08 August 2010

Aug 8

Reference links:
Old Testament

Ezra arrives in Jerusalem today. Who is Ezra you ask? Well, if he actually is the author of this part of the book of Ezra, he is someone who is quite willing to toot his own horn. Other than that,
This Ezra was a scribe who was well versed in the Law of Moses, which the Lord, the God of Israel, had given to the people of Israel. He came up to Jerusalem from Babylon, and the king gave him everything he asked for, because the gracious hand of the Lord his God was on him.
Artaxerxes seems to think that Ezra is a pretty great guy, and so he gives Ezra the job of enforcing the law of Moses in the land of Judah. Now, this may make it seem like Ataxerxes though the God of Israel was pretty awesome, but it is worth pointing out that, in general, it is believed that policy at the time was to encourage people who were part of the Persian empire to follow their own religious laws as long as they were compatible with the laws of the empire.

Beyond that, nothing much exciting happened in today's reading. A lot of new people are introduced, but it is unclear how many of them will continue to be relevant.

New Testament

Paul pulls out the sarcasm today in his condemnation of some of the pride filled and judgmental attitudes of the people of Corinth:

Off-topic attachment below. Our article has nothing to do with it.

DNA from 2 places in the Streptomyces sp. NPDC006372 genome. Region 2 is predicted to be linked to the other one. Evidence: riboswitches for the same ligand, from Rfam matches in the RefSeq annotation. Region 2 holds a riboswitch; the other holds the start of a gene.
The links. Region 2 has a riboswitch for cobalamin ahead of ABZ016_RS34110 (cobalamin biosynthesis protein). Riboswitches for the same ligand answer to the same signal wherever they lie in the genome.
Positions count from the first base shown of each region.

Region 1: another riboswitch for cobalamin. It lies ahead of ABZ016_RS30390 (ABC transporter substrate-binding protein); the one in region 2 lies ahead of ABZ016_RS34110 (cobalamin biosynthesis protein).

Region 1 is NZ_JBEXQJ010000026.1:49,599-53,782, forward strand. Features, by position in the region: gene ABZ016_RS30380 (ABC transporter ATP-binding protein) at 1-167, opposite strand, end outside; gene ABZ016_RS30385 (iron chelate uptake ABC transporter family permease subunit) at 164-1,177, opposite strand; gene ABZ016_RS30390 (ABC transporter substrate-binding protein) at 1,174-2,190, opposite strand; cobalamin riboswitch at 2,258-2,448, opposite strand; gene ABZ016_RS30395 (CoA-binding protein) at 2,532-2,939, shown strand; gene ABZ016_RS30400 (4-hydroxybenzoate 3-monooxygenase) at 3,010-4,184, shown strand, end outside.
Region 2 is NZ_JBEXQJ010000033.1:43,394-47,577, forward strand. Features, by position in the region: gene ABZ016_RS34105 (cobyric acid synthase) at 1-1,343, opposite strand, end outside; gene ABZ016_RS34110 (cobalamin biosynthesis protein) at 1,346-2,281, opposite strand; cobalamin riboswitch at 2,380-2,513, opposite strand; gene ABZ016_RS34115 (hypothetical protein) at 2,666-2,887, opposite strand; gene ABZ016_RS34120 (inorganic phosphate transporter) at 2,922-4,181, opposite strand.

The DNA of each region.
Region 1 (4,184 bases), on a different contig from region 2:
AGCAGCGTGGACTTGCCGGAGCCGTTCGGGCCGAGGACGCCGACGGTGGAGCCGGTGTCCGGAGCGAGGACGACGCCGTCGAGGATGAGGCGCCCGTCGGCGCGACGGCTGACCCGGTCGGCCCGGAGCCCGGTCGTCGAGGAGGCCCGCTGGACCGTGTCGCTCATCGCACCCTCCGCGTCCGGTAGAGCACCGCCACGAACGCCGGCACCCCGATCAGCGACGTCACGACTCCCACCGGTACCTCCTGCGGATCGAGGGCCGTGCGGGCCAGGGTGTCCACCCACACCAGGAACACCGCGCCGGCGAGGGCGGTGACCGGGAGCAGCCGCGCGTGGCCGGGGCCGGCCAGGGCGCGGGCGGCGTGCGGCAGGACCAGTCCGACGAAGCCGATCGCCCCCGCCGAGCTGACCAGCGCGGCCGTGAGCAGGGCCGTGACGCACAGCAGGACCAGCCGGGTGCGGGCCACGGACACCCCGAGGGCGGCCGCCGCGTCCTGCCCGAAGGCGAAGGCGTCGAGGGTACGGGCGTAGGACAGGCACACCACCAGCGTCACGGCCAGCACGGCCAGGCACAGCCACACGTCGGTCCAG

You think you already have everything you need. You think you are already rich. You have begun to reign in God’s kingdom without us!
Our dedication to Christ makes us look like fools, but you claim to be so wise in Christ!
But let's pop up a level and look at Paul's purpose in saying all this. In today's reading, Paul condemns, in no weak terms, those who felt they were better than others and were abandoning the attitudes Paul felt were proper in followers of Jesus.

This reading shows, one of the weaknesses of chopping up the New Testament into bite sized little chunks.  It is clear that today's reading is part of Paul's appeal at the beginning of the letter that the Corinthians not divide themselves into factions. This means that everything that comes between should be considered in light of that situation. Now, I do not have time to do that right now, but I strongly suspect that much of what Paul said would read differently if it were interpreted as part of a condemnation of those sewing division in the Corinthian church.

Psalms and Proverbs
Unfailing love and faithfulness protect the king;
his throne is made secure through love.
Nice sentiment but, sadly, would not work for today's leaders, at least not in the world of American politics.
The glory of the young is their strength;
the gray hair of experience is the splendor of the old.
Another nice sentiment. I wish that our culture spent more time recognizing the wisdom and experience of the old instead of trying to color, suck, and inflate to preserve a false and artificial appearance of youth.
Physical punishment cleanses away evil;
such discipline purifies the heart.
This one, not so great. I am not a big fan of physical punishment.